WASHINGTON -- The U.S. economy is looking slightly weaker.
Economic growth was a little slower in the first three months of the year than first estimated, largely because governments and consumers spent less and businesses restocked their supplies more slowly.
Last week the number of people who applied for unemployment benefits rose to a five-week high. And a survey of private companies showed only modest hiring gains last month. Still, a softer job market has not caused Americans to curtail spending. Consumers spent more at retail stores in May than in the year-earlier month, buying more clothes and Mother's Day gifts.
Thursday's data showed that:
The U.S. economy, as measured by Gross Domestic Product, grew at an annual rate of 1.9 percent in the first three months of the year, the Commerce Department said in its second of three estimates of January-March growth. That was lower than in the department's initial estimate of 2.2 percent.
Weekly applications for unemployment aid rose 10,000 to a seasonally adjusted 383,000, the Labor Department said.
Private businesses added 133,000 jobs last month, according to a survey by ADP, a payroll processor. That figure disappointed most economists, who had hoped to see job growth accelerate. ADP's survey had found that in April just 113,000 jobs were added. Peter Newland, an economist at Barclays Research, said he was discouraged by the slowdown in first-quarter growth.
"This report does little to change the perception of an economy ticking along at a moderate pace but failing to break out into a full-on recovery with consistently above-potential growth," Mr. Newland said.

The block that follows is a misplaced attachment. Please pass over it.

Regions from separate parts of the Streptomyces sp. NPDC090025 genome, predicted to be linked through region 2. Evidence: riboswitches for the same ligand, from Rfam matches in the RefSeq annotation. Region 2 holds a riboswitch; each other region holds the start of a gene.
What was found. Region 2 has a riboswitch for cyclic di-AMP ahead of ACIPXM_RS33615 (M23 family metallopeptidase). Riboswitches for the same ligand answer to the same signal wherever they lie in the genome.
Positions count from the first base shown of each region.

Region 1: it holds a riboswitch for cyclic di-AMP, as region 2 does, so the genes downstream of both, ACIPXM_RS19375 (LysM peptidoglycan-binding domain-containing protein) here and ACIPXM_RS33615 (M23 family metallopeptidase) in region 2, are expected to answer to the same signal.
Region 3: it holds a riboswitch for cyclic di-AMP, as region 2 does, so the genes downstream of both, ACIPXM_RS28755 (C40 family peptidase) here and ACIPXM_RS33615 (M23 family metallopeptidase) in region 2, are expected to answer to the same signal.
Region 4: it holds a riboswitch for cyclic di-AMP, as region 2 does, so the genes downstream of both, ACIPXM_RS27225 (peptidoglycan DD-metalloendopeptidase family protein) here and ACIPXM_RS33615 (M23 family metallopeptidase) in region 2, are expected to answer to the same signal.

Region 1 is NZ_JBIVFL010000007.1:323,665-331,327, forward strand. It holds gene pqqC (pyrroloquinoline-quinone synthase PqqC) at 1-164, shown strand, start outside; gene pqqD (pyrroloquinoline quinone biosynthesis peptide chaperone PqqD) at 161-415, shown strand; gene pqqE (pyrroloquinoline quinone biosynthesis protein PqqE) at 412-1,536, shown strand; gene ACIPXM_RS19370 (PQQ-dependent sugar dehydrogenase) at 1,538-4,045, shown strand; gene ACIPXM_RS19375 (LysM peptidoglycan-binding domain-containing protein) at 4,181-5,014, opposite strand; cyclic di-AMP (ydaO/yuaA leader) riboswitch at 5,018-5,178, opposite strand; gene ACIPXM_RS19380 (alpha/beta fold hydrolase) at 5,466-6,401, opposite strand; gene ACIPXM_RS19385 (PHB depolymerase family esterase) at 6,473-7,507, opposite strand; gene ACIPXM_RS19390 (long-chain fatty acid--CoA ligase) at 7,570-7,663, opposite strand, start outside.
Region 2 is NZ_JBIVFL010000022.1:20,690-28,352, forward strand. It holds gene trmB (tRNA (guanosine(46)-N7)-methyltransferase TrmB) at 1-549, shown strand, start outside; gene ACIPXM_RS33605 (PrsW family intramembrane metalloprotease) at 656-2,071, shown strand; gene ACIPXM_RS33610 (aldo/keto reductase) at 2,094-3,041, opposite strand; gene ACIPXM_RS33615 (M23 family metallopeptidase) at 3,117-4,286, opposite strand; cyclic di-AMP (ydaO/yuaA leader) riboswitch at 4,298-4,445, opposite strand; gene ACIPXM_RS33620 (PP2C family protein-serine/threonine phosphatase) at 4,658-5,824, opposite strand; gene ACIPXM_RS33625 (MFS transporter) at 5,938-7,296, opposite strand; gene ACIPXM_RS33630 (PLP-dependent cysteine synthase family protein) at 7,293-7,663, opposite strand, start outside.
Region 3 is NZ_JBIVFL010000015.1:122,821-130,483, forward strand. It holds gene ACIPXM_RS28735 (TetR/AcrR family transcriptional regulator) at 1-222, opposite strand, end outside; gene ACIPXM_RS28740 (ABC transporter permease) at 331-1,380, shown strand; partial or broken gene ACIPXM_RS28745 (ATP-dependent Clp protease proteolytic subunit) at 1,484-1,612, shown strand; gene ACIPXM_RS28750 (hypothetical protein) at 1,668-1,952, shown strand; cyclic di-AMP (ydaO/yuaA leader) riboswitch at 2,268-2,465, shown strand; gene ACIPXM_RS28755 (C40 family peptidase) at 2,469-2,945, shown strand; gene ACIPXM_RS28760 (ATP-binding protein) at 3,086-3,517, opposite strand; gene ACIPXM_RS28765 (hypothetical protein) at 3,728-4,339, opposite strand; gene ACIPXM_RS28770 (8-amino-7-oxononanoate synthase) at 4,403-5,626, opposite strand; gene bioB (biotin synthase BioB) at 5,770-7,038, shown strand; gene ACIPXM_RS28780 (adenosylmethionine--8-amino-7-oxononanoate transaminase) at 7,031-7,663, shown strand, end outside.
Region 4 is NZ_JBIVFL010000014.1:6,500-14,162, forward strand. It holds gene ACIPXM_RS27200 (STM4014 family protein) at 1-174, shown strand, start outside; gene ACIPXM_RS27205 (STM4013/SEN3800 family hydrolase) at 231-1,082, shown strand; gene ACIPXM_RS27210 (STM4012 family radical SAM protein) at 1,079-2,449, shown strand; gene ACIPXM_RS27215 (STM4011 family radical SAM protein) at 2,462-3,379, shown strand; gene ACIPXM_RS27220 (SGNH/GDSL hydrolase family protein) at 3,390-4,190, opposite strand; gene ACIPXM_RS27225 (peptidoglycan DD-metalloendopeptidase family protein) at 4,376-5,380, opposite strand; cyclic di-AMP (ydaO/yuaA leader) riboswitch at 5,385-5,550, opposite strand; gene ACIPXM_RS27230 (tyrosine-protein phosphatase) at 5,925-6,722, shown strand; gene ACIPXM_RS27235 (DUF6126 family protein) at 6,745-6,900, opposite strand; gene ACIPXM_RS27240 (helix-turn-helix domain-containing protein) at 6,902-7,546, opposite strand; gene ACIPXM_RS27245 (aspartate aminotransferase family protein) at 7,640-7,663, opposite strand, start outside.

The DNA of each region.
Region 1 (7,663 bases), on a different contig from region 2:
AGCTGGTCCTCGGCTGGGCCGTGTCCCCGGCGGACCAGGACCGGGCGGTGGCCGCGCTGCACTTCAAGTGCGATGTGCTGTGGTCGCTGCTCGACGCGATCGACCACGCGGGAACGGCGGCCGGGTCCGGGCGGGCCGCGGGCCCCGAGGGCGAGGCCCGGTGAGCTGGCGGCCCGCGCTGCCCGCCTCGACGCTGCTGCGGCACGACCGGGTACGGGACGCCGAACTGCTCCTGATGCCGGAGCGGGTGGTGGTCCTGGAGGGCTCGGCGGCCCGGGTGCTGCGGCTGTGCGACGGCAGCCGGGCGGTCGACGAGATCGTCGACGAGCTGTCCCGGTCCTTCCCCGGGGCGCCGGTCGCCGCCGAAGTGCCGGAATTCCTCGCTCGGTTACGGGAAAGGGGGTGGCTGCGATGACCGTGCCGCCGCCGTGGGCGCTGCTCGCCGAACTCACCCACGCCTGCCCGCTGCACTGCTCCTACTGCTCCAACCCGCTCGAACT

When the government issues its report today on May employment, economists expect it to say that employers added 158,000 jobs.
That would be better than in the past two months but far below the winter's pace of 252,000 jobs per month. They also expect no change in the unemployment rate, which was 8.1 percent in April.
The government makes three estimates of quarterly economic growth, or gross domestic product.
GDP measures the output of all goods and services in the United States, from haircuts and coffee to airplanes and appliances.
A big reason growth slowed in the January-March quarter was that government spending at all levels fell at a 3.9 percent annual rate. That is the biggest decline in a year and nearly a full percentage point more than estimated last month.
Government spending has declined for six straight quarters. And national defense spending has tumbled in the past two quarters. It fell at an 8.3 percent annual rate in the first quarter of 2012 and at a 12.1 percent annual rate in the final three months of 2011. The declines largely reflect the winding down of the Iraq war.
Analysts think the economy is growing at a slightly faster rate this spring. Hiring has been steady, and gas prices are lower, allowing consumers to spend more freely. Consumer spending amounts to 70 percent of economic activity.